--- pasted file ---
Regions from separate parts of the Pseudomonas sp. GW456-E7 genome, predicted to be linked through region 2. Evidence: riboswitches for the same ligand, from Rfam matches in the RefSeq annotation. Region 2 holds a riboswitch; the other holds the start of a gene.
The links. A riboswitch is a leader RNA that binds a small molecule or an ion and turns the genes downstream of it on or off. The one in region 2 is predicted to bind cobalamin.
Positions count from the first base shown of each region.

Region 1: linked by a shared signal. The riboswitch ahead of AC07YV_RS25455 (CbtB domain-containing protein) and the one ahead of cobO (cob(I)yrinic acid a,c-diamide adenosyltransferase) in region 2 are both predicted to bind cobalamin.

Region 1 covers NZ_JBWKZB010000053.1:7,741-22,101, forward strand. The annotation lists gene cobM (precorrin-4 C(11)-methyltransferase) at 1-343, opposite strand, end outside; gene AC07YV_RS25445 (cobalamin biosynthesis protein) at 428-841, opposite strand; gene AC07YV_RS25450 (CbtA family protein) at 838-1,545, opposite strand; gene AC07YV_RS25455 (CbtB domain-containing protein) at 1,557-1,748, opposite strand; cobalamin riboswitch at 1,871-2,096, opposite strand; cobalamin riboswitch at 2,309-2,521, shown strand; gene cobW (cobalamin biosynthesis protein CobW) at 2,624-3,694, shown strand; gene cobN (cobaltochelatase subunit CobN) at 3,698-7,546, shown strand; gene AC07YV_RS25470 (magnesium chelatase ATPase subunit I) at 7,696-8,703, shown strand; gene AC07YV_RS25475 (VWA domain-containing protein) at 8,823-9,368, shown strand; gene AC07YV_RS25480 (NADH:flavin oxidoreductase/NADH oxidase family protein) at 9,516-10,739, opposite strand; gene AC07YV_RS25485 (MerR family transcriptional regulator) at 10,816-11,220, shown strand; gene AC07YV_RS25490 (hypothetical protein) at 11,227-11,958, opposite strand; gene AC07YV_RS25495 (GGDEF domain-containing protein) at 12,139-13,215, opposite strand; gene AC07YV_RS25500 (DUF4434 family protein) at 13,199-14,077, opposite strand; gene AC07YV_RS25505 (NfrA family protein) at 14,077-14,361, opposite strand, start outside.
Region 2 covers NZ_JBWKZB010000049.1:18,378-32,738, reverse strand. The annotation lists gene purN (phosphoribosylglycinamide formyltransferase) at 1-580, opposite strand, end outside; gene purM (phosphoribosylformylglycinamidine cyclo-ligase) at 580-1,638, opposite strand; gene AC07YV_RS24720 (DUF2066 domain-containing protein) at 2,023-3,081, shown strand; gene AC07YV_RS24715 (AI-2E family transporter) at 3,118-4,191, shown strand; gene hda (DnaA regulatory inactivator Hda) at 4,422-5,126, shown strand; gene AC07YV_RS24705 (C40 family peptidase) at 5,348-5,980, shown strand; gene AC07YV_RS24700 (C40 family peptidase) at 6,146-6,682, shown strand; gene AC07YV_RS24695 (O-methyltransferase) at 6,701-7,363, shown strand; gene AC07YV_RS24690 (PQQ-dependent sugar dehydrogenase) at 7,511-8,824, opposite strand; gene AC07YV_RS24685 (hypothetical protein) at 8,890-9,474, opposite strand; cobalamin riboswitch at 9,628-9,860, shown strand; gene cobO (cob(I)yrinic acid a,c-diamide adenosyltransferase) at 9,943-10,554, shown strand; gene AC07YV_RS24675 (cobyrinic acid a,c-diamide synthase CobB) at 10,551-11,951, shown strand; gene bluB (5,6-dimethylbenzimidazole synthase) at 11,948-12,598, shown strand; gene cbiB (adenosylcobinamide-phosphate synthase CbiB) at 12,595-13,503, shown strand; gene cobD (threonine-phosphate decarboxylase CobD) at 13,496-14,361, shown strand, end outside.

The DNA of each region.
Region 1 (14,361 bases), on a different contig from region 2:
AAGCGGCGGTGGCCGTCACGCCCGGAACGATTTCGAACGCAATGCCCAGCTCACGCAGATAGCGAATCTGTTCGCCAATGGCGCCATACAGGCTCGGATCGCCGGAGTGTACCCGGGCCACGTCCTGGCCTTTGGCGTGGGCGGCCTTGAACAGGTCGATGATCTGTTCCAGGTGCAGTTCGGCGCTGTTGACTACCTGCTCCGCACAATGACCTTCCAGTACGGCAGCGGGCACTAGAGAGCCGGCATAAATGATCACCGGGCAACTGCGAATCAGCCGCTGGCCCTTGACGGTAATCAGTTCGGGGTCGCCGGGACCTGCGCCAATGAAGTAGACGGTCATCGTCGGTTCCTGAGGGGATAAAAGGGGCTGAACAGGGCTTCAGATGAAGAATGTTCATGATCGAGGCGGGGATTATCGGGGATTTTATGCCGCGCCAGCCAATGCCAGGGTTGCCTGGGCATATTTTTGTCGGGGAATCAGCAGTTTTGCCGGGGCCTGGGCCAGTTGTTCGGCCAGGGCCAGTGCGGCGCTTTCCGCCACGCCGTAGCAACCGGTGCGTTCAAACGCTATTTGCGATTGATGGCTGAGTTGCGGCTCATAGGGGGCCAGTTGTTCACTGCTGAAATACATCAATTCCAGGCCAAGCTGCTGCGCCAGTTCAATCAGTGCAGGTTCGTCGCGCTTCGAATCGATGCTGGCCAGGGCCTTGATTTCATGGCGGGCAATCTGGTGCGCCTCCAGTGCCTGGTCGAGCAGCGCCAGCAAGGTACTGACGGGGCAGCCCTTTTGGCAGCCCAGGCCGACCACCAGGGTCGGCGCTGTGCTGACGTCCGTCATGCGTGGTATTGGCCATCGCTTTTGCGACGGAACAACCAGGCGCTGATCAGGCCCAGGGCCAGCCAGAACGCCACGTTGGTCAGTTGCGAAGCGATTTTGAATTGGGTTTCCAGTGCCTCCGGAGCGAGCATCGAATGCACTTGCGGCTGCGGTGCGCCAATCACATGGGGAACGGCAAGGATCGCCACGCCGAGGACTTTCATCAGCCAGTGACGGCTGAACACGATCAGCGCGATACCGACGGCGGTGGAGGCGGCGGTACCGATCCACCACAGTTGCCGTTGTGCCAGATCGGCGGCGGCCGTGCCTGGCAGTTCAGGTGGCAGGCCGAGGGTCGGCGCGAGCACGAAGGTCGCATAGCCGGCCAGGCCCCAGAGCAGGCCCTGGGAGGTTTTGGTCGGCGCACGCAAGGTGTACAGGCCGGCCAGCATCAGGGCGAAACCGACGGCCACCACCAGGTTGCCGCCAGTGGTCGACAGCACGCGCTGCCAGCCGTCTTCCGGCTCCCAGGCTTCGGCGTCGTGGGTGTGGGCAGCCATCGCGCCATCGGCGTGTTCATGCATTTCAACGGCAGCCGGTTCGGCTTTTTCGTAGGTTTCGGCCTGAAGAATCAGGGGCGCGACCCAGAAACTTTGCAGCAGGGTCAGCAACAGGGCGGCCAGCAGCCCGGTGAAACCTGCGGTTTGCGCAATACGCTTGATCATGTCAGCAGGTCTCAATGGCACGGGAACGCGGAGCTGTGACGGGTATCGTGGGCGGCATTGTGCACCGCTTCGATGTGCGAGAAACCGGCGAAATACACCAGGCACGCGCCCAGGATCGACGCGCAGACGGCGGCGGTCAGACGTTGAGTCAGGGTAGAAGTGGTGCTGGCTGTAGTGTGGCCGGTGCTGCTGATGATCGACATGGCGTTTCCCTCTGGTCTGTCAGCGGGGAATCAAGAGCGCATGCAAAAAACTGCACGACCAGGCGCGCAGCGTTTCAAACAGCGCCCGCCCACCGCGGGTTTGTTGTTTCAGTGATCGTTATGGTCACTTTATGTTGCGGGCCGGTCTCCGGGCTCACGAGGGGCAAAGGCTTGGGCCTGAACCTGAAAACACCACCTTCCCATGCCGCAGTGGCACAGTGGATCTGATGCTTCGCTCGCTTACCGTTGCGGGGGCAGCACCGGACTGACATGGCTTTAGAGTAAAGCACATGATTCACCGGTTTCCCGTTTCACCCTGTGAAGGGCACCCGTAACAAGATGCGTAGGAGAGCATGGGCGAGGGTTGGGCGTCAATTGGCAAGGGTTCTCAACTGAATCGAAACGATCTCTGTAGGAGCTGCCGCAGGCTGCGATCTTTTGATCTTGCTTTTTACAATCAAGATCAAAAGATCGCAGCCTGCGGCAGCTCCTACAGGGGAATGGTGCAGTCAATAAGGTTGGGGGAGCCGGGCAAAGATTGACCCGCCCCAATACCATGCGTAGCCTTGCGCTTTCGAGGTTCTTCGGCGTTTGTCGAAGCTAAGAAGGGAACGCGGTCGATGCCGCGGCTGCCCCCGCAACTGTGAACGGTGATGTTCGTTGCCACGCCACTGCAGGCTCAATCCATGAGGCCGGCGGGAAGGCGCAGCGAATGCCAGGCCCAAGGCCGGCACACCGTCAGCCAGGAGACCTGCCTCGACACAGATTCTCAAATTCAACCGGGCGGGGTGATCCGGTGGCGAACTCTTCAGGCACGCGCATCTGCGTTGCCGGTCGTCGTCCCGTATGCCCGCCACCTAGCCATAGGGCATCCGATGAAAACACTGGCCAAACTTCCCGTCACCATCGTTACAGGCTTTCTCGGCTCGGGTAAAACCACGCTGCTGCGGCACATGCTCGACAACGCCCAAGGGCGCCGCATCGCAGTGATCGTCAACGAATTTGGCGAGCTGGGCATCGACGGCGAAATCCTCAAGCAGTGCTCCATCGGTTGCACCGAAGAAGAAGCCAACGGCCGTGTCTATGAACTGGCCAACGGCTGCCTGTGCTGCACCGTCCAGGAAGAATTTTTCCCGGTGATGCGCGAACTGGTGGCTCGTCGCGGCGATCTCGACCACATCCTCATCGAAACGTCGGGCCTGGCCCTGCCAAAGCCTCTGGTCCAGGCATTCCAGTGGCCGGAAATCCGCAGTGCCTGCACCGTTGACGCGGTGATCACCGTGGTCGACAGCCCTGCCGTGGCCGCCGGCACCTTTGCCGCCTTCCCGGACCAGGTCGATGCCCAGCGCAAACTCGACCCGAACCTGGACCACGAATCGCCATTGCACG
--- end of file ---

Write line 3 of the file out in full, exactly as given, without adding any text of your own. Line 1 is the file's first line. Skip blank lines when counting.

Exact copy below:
Positions count from the first base shown of each region.